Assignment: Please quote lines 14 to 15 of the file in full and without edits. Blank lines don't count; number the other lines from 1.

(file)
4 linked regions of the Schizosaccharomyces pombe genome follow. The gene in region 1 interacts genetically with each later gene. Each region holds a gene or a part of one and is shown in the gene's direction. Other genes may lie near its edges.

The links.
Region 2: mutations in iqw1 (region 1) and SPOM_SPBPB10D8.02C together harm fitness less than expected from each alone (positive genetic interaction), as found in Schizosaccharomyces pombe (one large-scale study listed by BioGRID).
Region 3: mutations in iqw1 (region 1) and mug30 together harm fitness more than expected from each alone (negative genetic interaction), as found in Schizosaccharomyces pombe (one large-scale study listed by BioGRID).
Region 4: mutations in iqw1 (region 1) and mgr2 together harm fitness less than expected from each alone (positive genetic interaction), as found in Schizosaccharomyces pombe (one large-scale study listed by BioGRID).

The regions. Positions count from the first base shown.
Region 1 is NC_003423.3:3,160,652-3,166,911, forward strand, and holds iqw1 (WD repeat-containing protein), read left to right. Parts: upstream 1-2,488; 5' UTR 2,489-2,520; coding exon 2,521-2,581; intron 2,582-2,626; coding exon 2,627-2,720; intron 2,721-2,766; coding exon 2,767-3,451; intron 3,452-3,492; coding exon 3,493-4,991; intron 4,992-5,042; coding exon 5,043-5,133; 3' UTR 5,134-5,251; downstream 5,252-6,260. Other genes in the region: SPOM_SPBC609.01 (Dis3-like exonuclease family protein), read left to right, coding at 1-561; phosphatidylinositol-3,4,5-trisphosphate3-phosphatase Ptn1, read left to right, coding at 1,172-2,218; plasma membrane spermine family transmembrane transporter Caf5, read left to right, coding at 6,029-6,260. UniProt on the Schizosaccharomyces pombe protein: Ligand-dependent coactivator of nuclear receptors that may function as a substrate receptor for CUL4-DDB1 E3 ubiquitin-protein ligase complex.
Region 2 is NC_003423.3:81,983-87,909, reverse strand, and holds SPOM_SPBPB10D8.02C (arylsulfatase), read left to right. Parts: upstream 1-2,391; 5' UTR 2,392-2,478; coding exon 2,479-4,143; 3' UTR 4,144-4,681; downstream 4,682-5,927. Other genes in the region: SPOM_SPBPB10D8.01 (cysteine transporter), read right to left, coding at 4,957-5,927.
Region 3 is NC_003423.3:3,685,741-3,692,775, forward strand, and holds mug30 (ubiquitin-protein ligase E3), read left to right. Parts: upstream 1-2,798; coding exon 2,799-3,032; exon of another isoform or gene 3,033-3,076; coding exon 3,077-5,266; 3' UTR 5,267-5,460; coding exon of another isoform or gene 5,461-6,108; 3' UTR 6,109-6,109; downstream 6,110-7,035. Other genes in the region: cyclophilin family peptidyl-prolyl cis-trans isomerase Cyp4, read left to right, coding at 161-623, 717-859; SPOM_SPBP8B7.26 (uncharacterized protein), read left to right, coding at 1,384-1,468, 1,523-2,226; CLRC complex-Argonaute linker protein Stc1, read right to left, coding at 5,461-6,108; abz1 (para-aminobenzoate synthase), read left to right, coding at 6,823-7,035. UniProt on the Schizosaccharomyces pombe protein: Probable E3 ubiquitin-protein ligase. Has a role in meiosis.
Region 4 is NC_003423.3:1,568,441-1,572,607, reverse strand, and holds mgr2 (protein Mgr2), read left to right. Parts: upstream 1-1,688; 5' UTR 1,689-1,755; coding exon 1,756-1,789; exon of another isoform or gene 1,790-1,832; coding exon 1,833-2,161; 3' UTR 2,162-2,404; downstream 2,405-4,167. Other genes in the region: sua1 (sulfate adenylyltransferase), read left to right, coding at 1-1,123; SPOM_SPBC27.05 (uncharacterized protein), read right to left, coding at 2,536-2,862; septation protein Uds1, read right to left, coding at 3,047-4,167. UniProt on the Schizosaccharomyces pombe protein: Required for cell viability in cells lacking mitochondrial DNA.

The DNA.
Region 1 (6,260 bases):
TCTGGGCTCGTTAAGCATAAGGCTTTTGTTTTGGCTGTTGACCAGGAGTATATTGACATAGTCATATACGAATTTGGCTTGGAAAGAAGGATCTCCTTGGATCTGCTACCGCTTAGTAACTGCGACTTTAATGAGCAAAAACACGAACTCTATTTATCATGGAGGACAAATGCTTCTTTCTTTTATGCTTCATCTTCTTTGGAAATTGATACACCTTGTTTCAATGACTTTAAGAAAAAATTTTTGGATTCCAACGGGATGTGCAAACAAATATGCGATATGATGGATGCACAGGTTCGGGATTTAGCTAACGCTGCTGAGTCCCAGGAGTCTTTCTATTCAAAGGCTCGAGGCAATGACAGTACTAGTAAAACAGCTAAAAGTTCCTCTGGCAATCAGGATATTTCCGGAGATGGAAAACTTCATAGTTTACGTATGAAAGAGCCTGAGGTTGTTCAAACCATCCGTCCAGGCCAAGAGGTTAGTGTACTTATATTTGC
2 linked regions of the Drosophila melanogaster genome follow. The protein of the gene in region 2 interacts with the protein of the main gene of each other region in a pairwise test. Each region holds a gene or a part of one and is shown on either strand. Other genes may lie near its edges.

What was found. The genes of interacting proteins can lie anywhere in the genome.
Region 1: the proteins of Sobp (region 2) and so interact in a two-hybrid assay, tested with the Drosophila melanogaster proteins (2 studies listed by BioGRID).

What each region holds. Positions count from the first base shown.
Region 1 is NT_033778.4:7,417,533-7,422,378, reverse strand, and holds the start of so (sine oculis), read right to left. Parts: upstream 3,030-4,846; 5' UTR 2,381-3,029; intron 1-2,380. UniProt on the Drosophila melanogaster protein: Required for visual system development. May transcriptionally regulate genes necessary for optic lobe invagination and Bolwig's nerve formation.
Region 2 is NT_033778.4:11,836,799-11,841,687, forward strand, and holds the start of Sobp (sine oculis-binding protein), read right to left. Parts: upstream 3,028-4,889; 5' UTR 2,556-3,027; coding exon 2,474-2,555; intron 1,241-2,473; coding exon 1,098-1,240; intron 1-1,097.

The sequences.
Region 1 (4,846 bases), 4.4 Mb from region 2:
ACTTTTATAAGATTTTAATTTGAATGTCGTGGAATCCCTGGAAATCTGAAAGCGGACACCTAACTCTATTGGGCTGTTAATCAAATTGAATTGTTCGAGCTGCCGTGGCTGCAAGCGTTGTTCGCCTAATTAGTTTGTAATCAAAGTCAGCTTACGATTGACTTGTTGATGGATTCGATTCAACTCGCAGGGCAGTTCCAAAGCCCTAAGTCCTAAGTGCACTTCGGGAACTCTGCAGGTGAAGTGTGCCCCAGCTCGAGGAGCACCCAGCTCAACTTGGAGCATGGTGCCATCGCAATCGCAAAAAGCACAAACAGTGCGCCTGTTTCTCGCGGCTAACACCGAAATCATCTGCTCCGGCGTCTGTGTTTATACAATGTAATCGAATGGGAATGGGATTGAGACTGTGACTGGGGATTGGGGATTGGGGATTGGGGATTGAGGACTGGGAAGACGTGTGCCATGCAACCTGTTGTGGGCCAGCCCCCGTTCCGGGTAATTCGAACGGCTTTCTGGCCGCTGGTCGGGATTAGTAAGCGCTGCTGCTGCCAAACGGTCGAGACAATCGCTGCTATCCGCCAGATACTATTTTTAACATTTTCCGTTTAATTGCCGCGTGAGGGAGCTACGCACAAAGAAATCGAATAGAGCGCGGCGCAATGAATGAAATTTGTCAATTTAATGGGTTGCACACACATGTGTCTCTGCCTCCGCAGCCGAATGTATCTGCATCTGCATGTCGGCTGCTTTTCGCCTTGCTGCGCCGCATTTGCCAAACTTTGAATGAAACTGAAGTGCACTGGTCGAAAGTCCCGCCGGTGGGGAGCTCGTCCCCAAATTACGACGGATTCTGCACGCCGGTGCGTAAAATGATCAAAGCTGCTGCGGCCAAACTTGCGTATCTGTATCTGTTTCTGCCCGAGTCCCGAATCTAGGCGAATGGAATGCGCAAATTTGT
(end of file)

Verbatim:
2 linked regions of the Drosophila melanogaster genome follow. The protein of the gene in region 2 interacts with the protein of the main gene of each other region in a pairwise test. Each region holds a gene or a part of one and is shown on either strand. Other genes may lie near its edges.

What was found. The genes of interacting proteins can lie anywhere in the genome.